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The IndieReader Discovery Awards

The IndieReader Discovery Awards (IRDAs) is a contest where undiscovered talent meets people with the power to make a difference.

What makes the IRDAs so unique is their panel of judges. This panel includes:

• A public relations professional
• A developmental editor from Reedsy
• The Director of Author and Publishing Relations at Amazon
• Two editors from Kirkus

Entries are judged based on content, originality and writing quality.

In addition to announcement coverage in top consumer (Huffington Post, The Wall Street Journal) and trade publications (Publisher’s Weekly, GoodeReader), top winners of the IndieReader Discovery Awards receive:

  • Kindle Paperwhites
  • IndieReader and Kirkus pro reviews
  • A custom author website
  • And most importantly, first look consideration from New York City-based literary agents, Dystel, Goderich, and Bourret

And it’s not just the winners who benefit. Every author who enters receives a verdict, written by one of IndieReaders’ professional reviewers. The verdict can be used as a promotional blurb and is a great way to add credibility to your book on your website as well as at Amazon, Barnes and Noble, and GoodReads book pages.

The entry fee is available on the website. In addition to six main winners (top 3 fiction and 3 non-fiction titles), there is the potential for winning in 50+ subcategories, ranging from romance and science fiction to self-help and business.

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The Eric Hoffer Award

Created in memoriam of renowned author Eric Hoffer, the Eric Hoffer Awards program honors 19 categories, including Art, Poetry, Fiction, Non-fiction, Business, Children, Young Adult, Self-Help, and others.

Category judges can include:

Publishing professionals such as:

  • editors
  • authors
  • agents

Literary aficionados such as:

  • librarians
  • artists
  • experienced readers
  • reviewers

The entry fee is available on the website. You do have the option to enter your book in more than one category; however, each entry requires a separate registration form and separate entry fee.

Prizes include a grand prize award of $2,000, as well as other medals, distinctions, and honors.

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The Independent Publisher Book Awards

Known as the IPPYs, the Independent Publisher Book Awards program is geared toward independent, university and self-published titles worldwide.

The IPPYs accept applications in over 80 categories, including Best Regional Fiction, Best Regional Non-Fiction, Best First Book, Fine Art, Photography and many more.

Judging criteria include:

  • First Impression
  • Design
  • Originality
  • Use of Language
  • Message Delivery
  • Relevance

The IPPYs are advertised as the largest book awards competition, and prizes include gold, silver and bronze medals.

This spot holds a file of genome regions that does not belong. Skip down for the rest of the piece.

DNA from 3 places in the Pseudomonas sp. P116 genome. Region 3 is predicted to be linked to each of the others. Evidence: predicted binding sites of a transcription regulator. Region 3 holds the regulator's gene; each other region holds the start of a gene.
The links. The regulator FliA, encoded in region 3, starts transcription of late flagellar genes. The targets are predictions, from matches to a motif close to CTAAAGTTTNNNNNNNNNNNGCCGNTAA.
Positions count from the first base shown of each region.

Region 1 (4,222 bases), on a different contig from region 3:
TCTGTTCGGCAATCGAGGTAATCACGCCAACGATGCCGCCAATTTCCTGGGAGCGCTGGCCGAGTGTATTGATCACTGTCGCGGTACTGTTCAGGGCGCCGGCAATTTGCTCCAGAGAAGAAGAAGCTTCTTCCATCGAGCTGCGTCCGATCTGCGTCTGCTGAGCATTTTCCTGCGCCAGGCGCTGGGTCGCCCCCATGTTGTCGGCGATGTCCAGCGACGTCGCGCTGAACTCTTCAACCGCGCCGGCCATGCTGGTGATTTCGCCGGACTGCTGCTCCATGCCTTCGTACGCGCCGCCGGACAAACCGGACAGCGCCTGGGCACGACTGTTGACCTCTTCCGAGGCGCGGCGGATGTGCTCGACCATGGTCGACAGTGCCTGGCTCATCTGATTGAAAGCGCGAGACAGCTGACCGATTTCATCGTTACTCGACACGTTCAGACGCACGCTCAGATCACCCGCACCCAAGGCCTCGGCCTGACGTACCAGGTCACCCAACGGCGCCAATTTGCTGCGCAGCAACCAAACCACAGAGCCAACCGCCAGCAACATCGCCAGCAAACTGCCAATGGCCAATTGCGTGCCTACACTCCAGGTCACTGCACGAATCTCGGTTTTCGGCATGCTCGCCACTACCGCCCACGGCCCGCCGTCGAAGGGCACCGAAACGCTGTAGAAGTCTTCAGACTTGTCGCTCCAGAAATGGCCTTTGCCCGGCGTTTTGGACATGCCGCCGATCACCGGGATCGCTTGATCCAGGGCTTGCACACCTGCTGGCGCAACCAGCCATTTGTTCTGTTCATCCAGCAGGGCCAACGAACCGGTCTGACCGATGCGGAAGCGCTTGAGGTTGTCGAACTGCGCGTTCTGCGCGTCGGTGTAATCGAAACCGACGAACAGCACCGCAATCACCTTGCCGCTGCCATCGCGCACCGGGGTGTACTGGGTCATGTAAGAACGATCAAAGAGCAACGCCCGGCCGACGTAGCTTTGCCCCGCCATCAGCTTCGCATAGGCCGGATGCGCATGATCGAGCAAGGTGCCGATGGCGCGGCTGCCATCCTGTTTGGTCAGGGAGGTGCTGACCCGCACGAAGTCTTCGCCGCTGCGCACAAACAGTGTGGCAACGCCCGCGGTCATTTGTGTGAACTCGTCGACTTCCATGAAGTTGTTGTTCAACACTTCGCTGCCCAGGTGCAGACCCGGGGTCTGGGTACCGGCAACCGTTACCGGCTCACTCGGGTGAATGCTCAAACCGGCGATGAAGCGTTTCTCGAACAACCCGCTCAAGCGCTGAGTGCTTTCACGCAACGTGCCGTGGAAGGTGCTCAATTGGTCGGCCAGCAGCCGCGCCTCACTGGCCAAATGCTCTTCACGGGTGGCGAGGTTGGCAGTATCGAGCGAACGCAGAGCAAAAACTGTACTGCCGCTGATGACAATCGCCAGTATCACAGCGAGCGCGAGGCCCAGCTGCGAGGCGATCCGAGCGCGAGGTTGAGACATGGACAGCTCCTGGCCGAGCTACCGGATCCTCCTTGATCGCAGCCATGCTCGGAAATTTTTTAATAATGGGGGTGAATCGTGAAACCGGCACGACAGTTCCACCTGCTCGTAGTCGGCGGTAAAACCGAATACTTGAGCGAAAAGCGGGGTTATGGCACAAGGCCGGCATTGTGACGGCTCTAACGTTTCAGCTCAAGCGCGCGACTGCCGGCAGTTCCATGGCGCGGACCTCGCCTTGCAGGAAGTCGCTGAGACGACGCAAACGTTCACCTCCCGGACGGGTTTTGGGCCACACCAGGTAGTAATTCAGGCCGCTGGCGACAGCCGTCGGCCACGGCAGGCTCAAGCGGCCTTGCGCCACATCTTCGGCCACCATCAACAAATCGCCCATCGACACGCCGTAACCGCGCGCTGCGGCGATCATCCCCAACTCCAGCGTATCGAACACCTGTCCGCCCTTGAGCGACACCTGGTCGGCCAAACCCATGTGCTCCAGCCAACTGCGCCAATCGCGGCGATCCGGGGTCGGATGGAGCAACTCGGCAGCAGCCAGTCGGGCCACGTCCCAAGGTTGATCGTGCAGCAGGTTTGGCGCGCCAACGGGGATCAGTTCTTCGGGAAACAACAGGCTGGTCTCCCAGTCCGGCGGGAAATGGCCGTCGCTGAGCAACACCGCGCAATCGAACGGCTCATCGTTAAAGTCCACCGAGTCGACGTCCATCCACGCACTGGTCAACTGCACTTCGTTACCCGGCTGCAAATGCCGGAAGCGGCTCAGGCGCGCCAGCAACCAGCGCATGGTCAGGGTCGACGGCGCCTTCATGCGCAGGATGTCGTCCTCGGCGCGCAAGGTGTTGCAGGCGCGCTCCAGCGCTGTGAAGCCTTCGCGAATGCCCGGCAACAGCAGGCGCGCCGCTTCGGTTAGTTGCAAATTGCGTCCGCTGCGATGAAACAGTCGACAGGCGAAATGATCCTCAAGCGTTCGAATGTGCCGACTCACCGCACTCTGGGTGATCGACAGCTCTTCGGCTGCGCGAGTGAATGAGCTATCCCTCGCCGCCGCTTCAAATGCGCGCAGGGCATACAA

The entry fee is available on the website. Judges include experts in the fields of design, editing, reviewing, library and bookselling.

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The IBPA’s Benjamin Franklin Awards

The Independent Book Publishers Association’s (IBPA) Benjamin Franklin Awards program accepts entries from all publishing models, including self-published and independent authors.

Judging is based on a variety of editorial criteria and design criteria, including:

  • Writing
  • Organization
  • Clarity
  • Cover essentials
  • Layout
  • Design

Judges come from many backgrounds including but not limited to:

  • Experienced industry professionals
  • Librarians
  • Bookstore owners
  • Reviewers designers
  • Editors
  • Publicity managers

Entry fees are available on the website.

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The Foreword INDIES Book of the Year Award

The Foreword INDIES Book of the Year Awards seeks to recognize independent, self-published and university authors.

Categories include:

  • Fantasy
  • General
  • Historical
  • Horror
  • Erotica
  • Literary
  • Humor
  • LGBT
  • Multicultural
  • Mystery
  • Religion
  • Science Fiction

The panel of judges includes over 150 booksellers and librarians, working together with various industry professionals to narrow the field of competition and select the winners.

Entry fees for each book submission are available on the website.

Prizes include:

  • A Foreword INDIES marketing toolkit
  • Press releases, and announcements sent to over 10,000 media and industry professionals
  • Opportunities to participate in specially branded advertising

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Genre-specific Contests

Some of the well-known, national organizations that sponsor genre-specific book award contests are:

Romance Writers of America, Mystery Writers of America, Society for Children Book Writers and Illustrators (SCBWI), and the Science Fiction and Fantasy Writers of America (SFWA), to name a few.

Contact me if you need help with any part of the editing and/or submission process. – Beth